HE was dubbed 'The Satanic Slayer'. A Gold Coast man who thought he would achieve immortality by shooting people and following Satan. This is how Rodney Dale turned a sleepy Saturday afternoon in Burleigh Heads into 15 minutes of terror.
"GONE hunting, love Rodney, XXXXX"
Satanist Rodney John Dale, 26, wrote that note to his girlfriend, before carving 666 into the webbing of his hands, smearing SATAN in blood on the wall of his Burleigh Heads unit, picking up a balaclava, a .223 calibre, semiautomatic rifle and a shotgun and unleashing hell fire.
He was dubbed 'The Satanic Slayer'. Dale thought he would achieve immortality by shooting people and following Satan.
It was a sleepy Saturday afternoon in Burleigh Heads, kids were playing in the street, a wedding party was heading off for their vows, 100 metres away the Bundaberg Rum Surf Masters was being held. People were going about their day, when gunshots began ringing out from the high powered rifle.
Three weeks before the shooting, Dale had quit his job as a panel beater and begun planning his massacre. In those three weeks before gunshots broke the silence of a sleepy Saturday afternoon on April 7, 1990, he bought the rifle and put together his plan.
It was a plan that would see one woman dead and seven others gunned down. It was 15 minutes of madness.
About 4pm, Dale walked out onto his balcony and began firing at people on the street and into a nearby caravan park. He hit one person.
At the time he was described as looking like Rambo - he wore two gun belts, one around his waist, the other slung over his shoulder, dressed all in black.
He then left his Tweed Street unit and wandered down to the street, before opening fire on a woman who had gone onto her balcony to see what was going on, narrowly missing her, showering her in chunks of concrete, her unit peppered with bullets.
He walked down Tweed St, then onto the Gold Coast Highway, shooting both guns indiscriminately, taking off his balaclava, witnesses described him laughing like a maniac. He was heard yelling "children of Satan" and "we'll win, we'll win".
Drew Fisher was working security at the nearby Surf Masters and rushed to the scene when he heard the gunfire with fellow guard John Gooch.
"He was screeching with laughter from the moment he opened fire," Mr Fisher said at the time.
"It was a crazed, madman's laugh."
Mr Fisher and Mr Gooch snuck up behind Dale when they noticed a police officer, not wearing a bulletproof vest, come down the highway.
That officer was Sergeant Bob Baker from Burleigh Heads police station. He had heard the shots from his nearby station and ran towards the danger.
"I was annoyed because my coffee was going cold," Sgt Baker joked at the time.
But it was no laughing matter. What Sgt Baker did saved countless lives and brought down a man at the height of a rampage, with plenty of ammunition left.
"I heard shooting and immediately grabbed a gun," he said.
He walked across the Gold Coast Highway and saw Dale shooting.
"I called to the bloke to put down the gun but he started firing at me," he said at the time.
"I don't know why he didn't hit me. He had a shotgun and normally you wouldn't miss with those.
"I knew if I fired there was no one else I could hurt because he was standing in front of an empty social security office.
"My main worry was that his shots were going past me towards the pub which was full of people.''
Sgt Baker fired on Dale, hitting him with his fourth or fifth shot in the arm. He ran towards Dale as he was trying to reload and hit him in the back of the head with his revolver.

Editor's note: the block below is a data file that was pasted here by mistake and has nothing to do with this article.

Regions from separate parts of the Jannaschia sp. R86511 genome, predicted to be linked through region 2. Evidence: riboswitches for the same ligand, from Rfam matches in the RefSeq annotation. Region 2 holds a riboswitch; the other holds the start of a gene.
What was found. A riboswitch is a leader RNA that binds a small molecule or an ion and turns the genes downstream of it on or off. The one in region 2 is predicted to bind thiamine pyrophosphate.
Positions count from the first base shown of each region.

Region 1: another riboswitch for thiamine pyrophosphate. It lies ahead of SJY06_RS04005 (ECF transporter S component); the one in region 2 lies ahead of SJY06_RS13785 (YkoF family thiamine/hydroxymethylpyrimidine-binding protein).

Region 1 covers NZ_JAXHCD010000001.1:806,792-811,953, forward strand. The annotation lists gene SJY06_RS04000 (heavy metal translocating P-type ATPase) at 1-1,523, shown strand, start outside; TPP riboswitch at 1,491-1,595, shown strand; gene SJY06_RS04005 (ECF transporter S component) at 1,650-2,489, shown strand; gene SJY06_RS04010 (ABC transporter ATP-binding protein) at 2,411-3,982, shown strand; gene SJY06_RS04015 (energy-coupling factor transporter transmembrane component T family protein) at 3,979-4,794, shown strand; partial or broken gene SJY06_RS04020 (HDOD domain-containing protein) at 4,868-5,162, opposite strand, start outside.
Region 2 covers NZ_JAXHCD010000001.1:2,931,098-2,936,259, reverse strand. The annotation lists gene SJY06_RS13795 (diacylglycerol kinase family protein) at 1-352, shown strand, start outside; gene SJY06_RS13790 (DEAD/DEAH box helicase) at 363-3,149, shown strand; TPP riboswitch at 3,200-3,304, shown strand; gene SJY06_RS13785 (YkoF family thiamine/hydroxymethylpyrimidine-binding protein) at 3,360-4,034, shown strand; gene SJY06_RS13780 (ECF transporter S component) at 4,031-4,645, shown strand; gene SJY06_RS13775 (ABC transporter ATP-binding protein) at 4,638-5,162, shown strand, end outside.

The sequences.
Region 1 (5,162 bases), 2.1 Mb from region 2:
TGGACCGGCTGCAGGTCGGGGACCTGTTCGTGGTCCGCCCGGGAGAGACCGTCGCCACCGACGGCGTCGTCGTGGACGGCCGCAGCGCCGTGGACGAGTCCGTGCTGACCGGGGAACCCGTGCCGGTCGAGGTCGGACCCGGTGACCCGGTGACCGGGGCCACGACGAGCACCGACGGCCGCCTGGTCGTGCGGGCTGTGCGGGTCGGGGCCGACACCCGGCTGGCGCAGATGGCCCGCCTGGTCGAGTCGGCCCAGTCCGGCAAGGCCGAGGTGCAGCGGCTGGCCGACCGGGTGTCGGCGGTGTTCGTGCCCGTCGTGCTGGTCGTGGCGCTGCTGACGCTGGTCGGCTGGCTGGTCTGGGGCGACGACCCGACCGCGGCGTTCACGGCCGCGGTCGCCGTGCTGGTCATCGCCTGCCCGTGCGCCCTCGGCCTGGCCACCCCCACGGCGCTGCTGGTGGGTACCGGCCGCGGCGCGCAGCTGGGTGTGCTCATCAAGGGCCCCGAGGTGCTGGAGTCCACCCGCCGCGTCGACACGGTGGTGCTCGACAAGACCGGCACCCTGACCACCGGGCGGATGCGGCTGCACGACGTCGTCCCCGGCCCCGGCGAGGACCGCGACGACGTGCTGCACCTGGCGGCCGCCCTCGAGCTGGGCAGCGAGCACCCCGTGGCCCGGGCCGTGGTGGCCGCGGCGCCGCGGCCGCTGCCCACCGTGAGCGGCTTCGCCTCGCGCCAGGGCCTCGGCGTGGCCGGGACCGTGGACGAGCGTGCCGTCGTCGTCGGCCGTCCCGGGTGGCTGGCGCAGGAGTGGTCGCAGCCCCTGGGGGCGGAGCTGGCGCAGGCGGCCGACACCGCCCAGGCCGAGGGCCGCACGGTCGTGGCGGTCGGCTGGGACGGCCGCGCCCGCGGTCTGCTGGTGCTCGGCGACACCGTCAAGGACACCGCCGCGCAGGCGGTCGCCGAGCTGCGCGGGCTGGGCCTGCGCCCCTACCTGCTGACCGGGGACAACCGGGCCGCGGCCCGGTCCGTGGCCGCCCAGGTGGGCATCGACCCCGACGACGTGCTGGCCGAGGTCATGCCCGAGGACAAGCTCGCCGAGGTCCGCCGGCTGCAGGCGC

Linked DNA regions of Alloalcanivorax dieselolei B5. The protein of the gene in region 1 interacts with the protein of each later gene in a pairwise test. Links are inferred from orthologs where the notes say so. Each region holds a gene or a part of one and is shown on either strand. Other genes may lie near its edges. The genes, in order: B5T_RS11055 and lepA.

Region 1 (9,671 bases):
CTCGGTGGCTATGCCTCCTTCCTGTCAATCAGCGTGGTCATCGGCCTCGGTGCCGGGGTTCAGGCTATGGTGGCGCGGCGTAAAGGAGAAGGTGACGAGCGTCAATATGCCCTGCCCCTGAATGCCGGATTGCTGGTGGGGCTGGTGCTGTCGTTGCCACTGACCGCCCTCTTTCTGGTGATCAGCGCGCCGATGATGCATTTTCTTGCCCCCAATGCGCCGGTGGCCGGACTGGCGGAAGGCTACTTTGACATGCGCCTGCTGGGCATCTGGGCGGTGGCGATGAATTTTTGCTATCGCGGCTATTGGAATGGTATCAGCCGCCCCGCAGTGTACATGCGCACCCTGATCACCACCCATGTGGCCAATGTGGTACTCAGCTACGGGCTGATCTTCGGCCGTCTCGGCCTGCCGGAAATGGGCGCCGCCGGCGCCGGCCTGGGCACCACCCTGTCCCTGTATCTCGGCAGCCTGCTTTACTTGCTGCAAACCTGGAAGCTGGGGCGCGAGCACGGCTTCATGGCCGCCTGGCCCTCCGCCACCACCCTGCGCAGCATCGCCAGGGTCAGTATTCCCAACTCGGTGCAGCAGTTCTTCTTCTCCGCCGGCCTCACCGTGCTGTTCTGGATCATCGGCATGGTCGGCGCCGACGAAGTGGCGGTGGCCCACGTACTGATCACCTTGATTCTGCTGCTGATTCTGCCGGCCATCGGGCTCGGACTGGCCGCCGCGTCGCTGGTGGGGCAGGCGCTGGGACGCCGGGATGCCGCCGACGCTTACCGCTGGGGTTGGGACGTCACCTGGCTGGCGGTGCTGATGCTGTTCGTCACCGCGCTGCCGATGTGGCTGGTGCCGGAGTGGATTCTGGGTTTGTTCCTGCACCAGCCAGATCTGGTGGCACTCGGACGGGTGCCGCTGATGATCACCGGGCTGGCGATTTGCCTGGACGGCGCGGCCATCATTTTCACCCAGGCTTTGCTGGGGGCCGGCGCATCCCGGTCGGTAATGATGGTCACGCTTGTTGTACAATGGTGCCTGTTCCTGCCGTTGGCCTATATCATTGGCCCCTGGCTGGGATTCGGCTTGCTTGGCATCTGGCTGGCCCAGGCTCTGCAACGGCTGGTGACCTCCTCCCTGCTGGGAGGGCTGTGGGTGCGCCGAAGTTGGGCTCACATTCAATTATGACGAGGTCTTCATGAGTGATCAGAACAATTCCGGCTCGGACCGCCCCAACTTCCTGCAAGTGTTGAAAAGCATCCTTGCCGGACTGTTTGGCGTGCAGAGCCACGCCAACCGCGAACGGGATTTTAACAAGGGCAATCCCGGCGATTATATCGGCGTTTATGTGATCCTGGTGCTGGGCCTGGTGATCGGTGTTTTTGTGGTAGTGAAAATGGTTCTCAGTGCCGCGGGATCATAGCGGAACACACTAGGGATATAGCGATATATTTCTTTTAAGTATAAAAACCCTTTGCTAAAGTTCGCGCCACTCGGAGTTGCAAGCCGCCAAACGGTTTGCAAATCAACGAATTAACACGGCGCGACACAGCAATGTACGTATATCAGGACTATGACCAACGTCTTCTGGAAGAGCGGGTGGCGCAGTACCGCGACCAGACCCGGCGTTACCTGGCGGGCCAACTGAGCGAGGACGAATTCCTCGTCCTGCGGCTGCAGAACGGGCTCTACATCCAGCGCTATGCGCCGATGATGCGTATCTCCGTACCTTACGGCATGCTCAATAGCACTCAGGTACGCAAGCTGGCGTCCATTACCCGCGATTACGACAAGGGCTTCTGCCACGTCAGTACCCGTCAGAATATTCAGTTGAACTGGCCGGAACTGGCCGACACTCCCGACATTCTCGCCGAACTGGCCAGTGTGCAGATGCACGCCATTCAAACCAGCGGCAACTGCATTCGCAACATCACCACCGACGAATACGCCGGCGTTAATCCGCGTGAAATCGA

Security guards Drew Fisher and John Gooch ran to his aid and helped wrestle Dale to the ground.
During the chaotic 15 minutes elderly couple Kathleen and Llewellyn Lewis were going for a drive to have a drink, when their car had bullets rain down on them. Both were hit. Mrs Lewis died at the age of 77. Her husband survived.
A wedding party's limousine was riddled with bullets, the driver Raymond Davis, 61, was shot in the arm and hand. Bridesmaid Mandy Winter, 21, was shot in the leg.
Betty Brodby, 66 was shot in the thigh, John Bristow, 27, Jessie Nowlan, 72, and Thelma Harber 75, were also wounded in the chaos.
It was revealed in court in July 1990 that during a recorded interview with police Dale told detectives that he had thought about the rampage for years, that "it was something he had to do". He said he "didn't want to kill women or kids", but he told police "he knew he had to kill someone."
In a bizarre explanation for why he wore a balaclava, he told police it was in case he shot someone he knew.
In July 1991, Dale pleaded guilty to murdering Kathleen Lewis and the attempted murder of 13 other people in Brisbane's Supreme Court. Justice Ambrose sentenced Dale to life in prison on each of the 14 counts and described the crime as "bizarre."
"The fact that others were not killed was more a matter of luck than design on your part.''
He said he doubted Dale would ever be considered for parole if he held to his belief in Satanism.
Outside of court Sgt Baker said that he was not a hero and had just done his duty.
"It was the biggest and heaviest thing I've ever been involved in,'' he said.
"It's still hard to say what went through my mind.
"He fired three shots at me. I could feel them lift my shirt but he missed.''
At the time of Dale's sentencing, the grieving husband of Kathleen Lewis, Llewellyn, who was himself injured in the rampage said Dale should be given the death penalty.
"I believe in an eye for an eye - anybody who kills someone else should face the death penalty,'' Mr Lewis said.
"He'll get TV to look at, he'll have his meals provided for him - not only that, taxpayers pay for that and I'm a taxpayer."
Rodney Dale is still behind bars, currently serving time at the Borallon Training and Correctional Centre in Ipswich.